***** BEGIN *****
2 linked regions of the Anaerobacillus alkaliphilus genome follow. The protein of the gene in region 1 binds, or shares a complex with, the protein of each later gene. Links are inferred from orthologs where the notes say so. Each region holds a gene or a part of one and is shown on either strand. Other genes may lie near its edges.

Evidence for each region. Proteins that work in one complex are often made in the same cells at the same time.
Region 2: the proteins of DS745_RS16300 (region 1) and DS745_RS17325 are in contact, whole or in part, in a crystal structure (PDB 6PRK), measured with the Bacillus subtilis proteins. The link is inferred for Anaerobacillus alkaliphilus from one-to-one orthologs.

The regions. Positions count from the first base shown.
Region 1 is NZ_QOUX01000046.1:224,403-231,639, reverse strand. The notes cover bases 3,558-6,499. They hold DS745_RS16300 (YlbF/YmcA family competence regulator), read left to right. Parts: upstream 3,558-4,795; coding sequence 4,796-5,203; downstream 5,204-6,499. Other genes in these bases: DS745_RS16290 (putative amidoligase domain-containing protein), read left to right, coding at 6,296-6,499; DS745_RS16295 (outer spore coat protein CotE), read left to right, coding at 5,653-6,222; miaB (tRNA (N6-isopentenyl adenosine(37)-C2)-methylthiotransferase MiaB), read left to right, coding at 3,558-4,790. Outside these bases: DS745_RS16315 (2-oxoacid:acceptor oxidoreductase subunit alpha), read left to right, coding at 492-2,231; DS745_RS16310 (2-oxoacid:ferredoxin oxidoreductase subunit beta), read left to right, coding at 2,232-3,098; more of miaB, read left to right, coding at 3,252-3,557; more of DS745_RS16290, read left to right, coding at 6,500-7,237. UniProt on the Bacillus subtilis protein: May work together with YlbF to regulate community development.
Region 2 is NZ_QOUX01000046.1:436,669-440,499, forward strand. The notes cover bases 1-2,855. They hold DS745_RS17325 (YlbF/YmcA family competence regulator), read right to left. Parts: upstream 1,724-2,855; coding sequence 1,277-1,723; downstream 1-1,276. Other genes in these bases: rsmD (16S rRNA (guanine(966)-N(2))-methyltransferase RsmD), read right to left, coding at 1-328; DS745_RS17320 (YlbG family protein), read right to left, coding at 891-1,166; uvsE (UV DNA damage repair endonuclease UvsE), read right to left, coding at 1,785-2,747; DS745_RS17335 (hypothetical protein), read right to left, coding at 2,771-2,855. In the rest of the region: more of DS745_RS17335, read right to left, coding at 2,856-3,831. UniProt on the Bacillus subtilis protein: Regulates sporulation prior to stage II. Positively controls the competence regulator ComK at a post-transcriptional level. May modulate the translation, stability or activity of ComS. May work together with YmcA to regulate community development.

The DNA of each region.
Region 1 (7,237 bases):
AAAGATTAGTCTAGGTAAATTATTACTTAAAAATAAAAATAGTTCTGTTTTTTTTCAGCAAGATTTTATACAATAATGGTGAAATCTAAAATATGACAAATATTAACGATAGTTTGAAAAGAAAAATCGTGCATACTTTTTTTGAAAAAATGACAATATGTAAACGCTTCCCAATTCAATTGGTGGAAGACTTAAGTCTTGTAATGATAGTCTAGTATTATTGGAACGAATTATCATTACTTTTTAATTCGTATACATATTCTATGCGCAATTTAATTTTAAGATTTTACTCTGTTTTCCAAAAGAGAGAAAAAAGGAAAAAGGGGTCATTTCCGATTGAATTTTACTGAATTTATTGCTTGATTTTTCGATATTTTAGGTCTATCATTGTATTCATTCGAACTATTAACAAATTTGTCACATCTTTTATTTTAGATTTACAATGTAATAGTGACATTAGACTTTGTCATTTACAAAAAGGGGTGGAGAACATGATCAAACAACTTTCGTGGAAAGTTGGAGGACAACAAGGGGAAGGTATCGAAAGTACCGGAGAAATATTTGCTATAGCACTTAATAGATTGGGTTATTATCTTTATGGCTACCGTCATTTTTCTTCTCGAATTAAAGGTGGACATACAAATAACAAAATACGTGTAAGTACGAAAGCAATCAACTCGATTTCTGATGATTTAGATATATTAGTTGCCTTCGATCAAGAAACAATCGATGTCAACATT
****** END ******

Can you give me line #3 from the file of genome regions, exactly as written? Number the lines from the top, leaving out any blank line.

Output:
Region 2: the proteins of DS745_RS16300 (region 1) and DS745_RS17325 are in contact, whole or in part, in a crystal structure (PDB 6PRK), measured with the Bacillus subtilis proteins. The link is inferred for Anaerobacillus alkaliphilus from one-to-one orthologs.